I took part in a conference on spirituality of the heart in Luxembourg last week. I was asked to represent the Irish Jesuit Communications team (the Jesuits are a Christian organisation who believe that God can be found in all things). I flew over on Luxair with the editor of a publishing company. He was older than me with plenty of experience in helping thousands of people deepen their faith over many years. We journeyed together, led meditation one morning, met international colleagues, talked about a number of initiatives and laughed a lot.
We were continuously reminded that the heart works in slow ways and that we need great inner freedom to make real change.
During the conference, I meditated on the painting below by a Parisian artist and I wrote a poem expressing my desire to accompany young people.
Surrounded by waves of extinction,
hugging his knees in desperation,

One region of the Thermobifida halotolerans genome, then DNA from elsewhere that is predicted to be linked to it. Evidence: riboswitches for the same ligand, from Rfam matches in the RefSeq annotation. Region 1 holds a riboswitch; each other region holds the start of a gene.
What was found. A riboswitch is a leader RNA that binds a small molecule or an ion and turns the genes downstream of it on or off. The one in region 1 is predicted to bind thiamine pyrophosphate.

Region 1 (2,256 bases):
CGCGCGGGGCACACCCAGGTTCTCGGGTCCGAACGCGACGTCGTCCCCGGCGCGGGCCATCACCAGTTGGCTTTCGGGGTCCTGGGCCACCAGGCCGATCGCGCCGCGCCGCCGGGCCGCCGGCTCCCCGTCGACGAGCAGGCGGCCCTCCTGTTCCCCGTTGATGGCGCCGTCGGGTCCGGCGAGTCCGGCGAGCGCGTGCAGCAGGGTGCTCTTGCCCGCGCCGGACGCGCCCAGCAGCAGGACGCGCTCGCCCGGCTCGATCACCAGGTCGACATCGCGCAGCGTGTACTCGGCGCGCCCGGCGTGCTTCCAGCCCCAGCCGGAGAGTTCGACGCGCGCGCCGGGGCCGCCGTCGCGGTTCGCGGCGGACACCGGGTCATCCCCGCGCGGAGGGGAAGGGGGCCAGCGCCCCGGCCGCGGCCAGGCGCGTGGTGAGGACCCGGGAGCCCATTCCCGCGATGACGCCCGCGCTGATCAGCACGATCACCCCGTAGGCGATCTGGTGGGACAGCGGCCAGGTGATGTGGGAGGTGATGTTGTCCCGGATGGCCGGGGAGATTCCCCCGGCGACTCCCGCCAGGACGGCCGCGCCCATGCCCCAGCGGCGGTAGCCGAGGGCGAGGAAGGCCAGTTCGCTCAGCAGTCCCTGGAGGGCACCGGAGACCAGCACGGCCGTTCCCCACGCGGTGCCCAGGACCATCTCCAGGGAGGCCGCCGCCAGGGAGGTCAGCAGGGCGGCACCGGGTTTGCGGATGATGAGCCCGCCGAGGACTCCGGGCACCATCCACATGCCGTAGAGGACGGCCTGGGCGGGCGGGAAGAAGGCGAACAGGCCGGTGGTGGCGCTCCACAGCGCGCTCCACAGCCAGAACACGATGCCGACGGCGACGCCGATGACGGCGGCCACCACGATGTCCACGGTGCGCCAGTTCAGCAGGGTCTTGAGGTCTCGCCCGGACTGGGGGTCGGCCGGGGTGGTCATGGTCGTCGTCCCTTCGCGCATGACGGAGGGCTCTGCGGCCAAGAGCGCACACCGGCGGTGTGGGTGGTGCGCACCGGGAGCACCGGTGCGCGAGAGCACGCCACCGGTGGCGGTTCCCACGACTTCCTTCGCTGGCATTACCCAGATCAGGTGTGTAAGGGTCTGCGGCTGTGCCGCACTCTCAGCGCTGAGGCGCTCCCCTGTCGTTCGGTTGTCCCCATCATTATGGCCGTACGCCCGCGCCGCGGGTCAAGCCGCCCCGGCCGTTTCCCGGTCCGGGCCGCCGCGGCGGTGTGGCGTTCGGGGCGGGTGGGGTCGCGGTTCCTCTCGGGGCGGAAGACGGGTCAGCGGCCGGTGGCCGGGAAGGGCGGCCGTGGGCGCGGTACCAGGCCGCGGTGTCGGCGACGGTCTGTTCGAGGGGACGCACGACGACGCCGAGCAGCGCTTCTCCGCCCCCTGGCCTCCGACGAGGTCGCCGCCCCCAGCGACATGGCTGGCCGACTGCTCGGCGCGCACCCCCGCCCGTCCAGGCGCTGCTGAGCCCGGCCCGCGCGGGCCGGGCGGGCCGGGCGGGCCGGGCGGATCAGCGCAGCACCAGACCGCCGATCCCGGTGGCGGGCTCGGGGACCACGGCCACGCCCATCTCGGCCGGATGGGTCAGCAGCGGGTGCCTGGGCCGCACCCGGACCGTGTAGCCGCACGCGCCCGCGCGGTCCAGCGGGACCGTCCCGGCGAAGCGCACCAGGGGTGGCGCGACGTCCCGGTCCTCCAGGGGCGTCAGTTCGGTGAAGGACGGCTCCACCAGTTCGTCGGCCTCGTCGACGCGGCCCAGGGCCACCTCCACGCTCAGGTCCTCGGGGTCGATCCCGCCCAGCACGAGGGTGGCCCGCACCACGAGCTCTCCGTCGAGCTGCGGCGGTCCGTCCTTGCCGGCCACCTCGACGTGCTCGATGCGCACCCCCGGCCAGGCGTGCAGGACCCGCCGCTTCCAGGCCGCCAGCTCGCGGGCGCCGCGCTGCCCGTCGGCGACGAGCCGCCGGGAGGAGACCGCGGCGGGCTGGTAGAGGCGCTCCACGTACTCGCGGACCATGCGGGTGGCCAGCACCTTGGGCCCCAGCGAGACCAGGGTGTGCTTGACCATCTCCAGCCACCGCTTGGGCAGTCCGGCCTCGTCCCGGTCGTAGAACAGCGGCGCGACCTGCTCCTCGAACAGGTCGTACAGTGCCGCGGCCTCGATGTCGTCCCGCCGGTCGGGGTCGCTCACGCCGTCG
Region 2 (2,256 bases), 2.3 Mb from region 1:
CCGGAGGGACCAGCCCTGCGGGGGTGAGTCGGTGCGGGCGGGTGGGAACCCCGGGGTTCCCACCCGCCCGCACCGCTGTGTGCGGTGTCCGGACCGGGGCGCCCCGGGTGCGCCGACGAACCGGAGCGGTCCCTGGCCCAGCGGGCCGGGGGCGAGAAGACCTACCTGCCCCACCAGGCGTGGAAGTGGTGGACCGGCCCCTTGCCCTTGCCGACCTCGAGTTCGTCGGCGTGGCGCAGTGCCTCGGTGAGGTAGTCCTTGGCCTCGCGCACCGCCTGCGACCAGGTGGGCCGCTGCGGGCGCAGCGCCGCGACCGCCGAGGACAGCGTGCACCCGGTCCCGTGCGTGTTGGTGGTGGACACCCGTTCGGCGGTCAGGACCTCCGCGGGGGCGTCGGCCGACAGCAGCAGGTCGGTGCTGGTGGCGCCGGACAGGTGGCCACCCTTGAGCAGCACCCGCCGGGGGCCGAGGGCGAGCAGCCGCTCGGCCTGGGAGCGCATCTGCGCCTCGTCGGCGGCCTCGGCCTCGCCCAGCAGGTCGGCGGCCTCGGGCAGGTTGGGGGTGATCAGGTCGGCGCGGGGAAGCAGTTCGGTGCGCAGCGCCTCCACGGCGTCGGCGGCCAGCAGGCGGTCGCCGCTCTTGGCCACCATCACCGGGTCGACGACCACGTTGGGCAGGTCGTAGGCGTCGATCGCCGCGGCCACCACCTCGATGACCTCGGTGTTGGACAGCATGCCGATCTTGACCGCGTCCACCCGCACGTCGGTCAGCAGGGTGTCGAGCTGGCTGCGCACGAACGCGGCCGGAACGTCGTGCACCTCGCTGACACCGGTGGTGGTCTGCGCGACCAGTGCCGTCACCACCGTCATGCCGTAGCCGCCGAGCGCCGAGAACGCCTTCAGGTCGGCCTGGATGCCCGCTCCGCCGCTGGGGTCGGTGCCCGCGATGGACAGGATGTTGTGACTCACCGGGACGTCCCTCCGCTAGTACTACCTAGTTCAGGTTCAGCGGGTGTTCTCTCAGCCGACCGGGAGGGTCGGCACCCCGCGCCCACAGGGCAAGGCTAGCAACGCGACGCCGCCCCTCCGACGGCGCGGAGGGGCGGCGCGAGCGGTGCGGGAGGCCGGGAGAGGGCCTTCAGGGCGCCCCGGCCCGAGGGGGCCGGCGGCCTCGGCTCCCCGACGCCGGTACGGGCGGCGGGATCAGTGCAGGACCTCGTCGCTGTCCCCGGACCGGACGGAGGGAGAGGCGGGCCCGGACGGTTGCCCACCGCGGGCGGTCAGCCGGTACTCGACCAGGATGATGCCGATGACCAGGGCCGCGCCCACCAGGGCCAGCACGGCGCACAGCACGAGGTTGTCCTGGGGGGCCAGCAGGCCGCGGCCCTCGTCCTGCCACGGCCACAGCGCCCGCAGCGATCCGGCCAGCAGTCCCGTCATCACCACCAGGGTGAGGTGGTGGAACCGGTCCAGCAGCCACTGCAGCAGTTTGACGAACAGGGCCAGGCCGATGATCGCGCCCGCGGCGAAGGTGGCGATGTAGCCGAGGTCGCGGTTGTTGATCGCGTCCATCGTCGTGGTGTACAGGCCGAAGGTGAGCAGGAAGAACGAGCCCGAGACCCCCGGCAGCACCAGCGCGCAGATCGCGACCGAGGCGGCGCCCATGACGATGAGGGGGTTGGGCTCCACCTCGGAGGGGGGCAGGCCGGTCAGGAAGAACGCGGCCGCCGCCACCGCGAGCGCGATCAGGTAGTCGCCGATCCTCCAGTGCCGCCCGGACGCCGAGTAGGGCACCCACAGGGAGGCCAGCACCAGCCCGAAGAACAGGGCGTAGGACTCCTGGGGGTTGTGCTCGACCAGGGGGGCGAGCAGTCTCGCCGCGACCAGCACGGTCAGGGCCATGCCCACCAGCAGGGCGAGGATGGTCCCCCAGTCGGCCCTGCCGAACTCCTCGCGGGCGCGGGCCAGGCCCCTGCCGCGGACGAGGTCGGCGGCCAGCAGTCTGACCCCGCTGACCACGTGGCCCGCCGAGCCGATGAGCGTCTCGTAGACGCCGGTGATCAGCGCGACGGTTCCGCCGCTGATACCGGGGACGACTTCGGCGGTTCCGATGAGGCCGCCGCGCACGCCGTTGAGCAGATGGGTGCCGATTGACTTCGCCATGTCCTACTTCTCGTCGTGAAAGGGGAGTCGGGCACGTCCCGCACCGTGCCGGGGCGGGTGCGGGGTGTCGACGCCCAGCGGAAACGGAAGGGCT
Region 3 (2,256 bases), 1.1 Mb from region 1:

he senses an ugly hooded thing,
I see goodness and light within,
the secret way out of his state,
is to treat himself like a mate.
My eyes were opened when I returned to Ireland and met to have dinner with my family. I was delighted to hear that my two sisters enjoyed their time at a Christian retreat centre. It took place in an atmosphere of silence and comprised a number of elements: reflections, guided meditations, prayer, an opportunity to meet with a spiritual guide and the celebration of mass (Manresa).
It was in fact the first time that my sisters attended such a religious gathering in years. Although they would have preferred more mindfulness exercises incorporated into the day, they gave positive feedback overall.
Being a ‘contemplative in action’ means that we respect our need for stillness so that we can live life with energy and vitality. It also takes courage to risk our peace and calm in the dirt and messiness. We are human and fragile and it is normal to reach our limits. We can then return to the stillness found in the depth of our hearts.